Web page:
Complain our way or don’t be heard at all.
Fox News channeled this message after a story broke alleging that famed host Bill O’Reilly has a long history of sexually harassing women.
Whether you love or loathe O’Reilly’s style and politics, the unfolding saga deserves further scrutiny.
About three out of four people who are harassed at work never report it to a supervisor, manager or union rep, according to a government study. Even fewer — 6 to 13 percent — make a formal complaint.
Digital Access For Only $0.99
For the most comprehensive local coverage, subscribe today.
Some of the reasons why are evident in the O’Reilly story.
The New York Times recently reported that either O’Reilly, Fox News or the cable network’s parent company had paid $13 million to five women. The money was supposed to keep the women quiet, precluding them from suing or talking publicly about their allegations detailing O’Reilly’s behavior.
21st Century Fox issued a statement saying, “no current or former Fox News employee ever took advantage of the 21st Century hotline to raise a concern about Bill O’Reilly, even anonymously.”
So Wendy Walsh did. Once a regular guest on Fox, Walsh called the hotline and posted a video of the phone call to YouTube. Apparently, that finally moved Fox. Several days later, 21st Century hired a law firm to further investigate the claims against O’Reilly, who has since announced an extended vacation.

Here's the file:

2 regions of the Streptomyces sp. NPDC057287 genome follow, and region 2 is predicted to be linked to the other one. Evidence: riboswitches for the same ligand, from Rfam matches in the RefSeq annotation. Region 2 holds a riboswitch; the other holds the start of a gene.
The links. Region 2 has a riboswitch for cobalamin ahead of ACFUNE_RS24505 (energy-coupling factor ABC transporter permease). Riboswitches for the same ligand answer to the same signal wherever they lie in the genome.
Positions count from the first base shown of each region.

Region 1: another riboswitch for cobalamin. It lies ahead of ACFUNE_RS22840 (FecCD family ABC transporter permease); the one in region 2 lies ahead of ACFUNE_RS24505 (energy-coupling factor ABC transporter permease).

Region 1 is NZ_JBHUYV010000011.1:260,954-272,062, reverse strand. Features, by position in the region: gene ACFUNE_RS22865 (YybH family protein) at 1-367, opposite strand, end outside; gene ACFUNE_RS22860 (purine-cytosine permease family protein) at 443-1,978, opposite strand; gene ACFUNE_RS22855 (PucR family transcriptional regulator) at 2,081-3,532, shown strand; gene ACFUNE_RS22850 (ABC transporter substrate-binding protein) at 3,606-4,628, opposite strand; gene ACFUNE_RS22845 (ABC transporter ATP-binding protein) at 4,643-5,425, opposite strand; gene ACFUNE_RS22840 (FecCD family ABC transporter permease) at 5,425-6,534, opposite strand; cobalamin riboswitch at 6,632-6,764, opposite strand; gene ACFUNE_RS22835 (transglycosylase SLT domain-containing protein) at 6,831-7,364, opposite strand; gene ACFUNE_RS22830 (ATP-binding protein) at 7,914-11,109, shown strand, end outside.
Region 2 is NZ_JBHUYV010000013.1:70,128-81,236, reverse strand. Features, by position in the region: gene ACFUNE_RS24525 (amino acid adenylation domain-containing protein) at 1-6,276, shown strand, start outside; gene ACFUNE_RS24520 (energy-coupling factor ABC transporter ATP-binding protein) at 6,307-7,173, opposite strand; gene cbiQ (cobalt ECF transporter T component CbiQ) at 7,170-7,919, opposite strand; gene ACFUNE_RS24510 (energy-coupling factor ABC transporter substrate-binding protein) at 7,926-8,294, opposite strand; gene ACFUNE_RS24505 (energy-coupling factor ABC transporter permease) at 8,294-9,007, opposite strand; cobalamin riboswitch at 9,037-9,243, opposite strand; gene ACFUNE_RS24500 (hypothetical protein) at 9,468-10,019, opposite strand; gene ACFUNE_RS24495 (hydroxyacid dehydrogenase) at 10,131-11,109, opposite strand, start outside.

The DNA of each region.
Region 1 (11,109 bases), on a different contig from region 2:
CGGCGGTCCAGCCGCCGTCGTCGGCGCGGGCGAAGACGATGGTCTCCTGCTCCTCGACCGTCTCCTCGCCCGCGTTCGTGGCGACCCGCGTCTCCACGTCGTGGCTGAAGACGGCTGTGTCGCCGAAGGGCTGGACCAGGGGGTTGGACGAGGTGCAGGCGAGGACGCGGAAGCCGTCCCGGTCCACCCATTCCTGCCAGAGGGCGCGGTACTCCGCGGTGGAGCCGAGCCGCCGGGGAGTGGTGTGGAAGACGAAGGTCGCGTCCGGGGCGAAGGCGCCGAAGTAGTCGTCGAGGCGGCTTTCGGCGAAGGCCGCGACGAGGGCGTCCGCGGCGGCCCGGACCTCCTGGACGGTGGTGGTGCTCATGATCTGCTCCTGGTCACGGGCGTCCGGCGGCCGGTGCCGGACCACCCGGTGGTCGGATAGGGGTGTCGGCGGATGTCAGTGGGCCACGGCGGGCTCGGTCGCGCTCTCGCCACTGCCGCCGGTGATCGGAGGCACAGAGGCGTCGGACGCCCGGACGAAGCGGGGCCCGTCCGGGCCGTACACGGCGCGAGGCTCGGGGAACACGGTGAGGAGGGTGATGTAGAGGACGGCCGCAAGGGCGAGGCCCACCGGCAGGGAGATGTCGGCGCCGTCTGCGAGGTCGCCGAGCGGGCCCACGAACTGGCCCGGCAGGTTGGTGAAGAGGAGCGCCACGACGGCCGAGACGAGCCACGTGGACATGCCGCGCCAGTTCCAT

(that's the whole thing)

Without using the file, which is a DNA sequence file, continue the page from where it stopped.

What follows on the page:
Walsh told her story to the Times, but she was not among the women who received settlements. She says O’Reilly retaliated when she rebuffed his advances, which ended her appearances on the network. Walsh is not looking for cash. There is no lawsuit. She simply wants her allegations to be taken seriously.
In that desire, Walsh mirrors many women who are reluctant to go through corporate channels that often inadvertently dissuade, rather than encourage, workers who are considering filing a complaint. Employees calculate the potential damages first. What will it cost, career-wise and personally, to make an allegation? If their risks appear to be high, they will keep quiet. Or they move on and find other work.
This solves nothing. Businesses must cultivate an atmosphere where employees believe they will be heard and have confidence that even the powerful will be held accountable. That has to be backed up by action, with messages delivered by senior-level people and in ways that go far beyond words in antiseptically curated press statements.
Stopping the behavior — not mitigating damages or buying silence later — is the goal. Fox News may well lose its highest profile host in this imbroglio. But the O’Reilly story, unfortunately, is a well-publicized example of issues that are poorly managed in many workplaces.